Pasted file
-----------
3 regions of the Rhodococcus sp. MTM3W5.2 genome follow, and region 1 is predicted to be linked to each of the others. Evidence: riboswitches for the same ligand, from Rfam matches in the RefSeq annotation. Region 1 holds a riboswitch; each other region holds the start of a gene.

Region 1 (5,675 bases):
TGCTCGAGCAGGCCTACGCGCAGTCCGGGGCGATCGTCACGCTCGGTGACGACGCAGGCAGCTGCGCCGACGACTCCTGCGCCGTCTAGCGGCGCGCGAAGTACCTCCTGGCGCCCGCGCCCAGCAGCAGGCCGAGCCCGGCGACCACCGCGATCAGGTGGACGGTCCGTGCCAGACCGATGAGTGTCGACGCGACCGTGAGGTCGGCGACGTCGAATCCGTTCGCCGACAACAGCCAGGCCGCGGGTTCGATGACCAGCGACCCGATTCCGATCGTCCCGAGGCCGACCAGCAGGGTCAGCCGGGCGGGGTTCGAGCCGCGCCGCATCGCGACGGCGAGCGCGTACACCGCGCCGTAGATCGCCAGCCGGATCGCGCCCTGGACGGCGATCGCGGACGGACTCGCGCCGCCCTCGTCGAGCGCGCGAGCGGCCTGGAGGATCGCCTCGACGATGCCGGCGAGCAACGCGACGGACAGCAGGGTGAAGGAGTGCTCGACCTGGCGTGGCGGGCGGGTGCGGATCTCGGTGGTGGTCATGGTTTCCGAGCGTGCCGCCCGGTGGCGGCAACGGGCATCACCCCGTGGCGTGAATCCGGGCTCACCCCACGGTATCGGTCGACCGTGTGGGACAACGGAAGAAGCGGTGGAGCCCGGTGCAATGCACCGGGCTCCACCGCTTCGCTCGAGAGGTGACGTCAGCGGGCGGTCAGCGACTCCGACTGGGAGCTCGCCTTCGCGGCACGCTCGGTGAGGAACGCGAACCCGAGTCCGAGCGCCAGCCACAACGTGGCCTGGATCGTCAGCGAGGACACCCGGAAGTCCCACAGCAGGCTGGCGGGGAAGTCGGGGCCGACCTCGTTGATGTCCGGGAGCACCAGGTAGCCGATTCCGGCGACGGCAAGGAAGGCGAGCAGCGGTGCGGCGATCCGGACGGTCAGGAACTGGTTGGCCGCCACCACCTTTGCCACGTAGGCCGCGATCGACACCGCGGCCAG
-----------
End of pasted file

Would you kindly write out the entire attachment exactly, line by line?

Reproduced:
3 regions of the Rhodococcus sp. MTM3W5.2 genome follow, and region 1 is predicted to be linked to each of the others. Evidence: riboswitches for the same ligand, from Rfam matches in the RefSeq annotation. Region 1 holds a riboswitch; each other region holds the start of a gene.

Region 1 (5,675 bases):
TGCTCGAGCAGGCCTACGCGCAGTCCGGGGCGATCGTCACGCTCGGTGACGACGCAGGCAGCTGCGCCGACGACTCCTGCGCCGTCTAGCGGCGCGCGAAGTACCTCCTGGCGCCCGCGCCCAGCAGCAGGCCGAGCCCGGCGACCACCGCGATCAGGTGGACGGTCCGTGCCAGACCGATGAGTGTCGACGCGACCGTGAGGTCGGCGACGTCGAATCCGTTCGCCGACAACAGCCAGGCCGCGGGTTCGATGACCAGCGACCCGATTCCGATCGTCCCGAGGCCGACCAGCAGGGTCAGCCGGGCGGGGTTCGAGCCGCGCCGCATCGCGACGGCGAGCGCGTACACCGCGCCGTAGATCGCCAGCCGGATCGCGCCCTGGACGGCGATCGCGGACGGACTCGCGCCGCCCTCGTCGAGCGCGCGAGCGGCCTGGAGGATCGCCTCGACGATGCCGGCGAGCAACGCGACGGACAGCAGGGTGAAGGAGTGCTCGACCTGGCGTGGCGGGCGGGTGCGGATCTCGGTGGTGGTCATGGTTTCCGAGCGTGCCGCCCGGTGGCGGCAACGGGCATCACCCCGTGGCGTGAATCCGGGCTCACCCCACGGTATCGGTCGACCGTGTGGGACAACGGAAGAAGCGGTGGAGCCCGGTGCAATGCACCGGGCTCCACCGCTTCGCTCGAGAGGTGACGTCAGCGGGCGGTCAGCGACTCCGACTGGGAGCTCGCCTTCGCGGCACGCTCGGTGAGGAACGCGAACCCGAGTCCGAGCGCCAGCCACAACGTGGCCTGGATCGTCAGCGAGGACACCCGGAAGTCCCACAGCAGGCTGGCGGGGAAGTCGGGGCCGACCTCGTTGATGTCCGGGAGCACCAGGTAGCCGATTCCGGCGACGGCAAGGAAGGCGAGCAGCGGTGCGGCGATCCGGACGGTCAGGAACTGGTTGGCCGCCACCACCTTTGCCACGTAGGCCGCGATCGACACCGCGGCCAG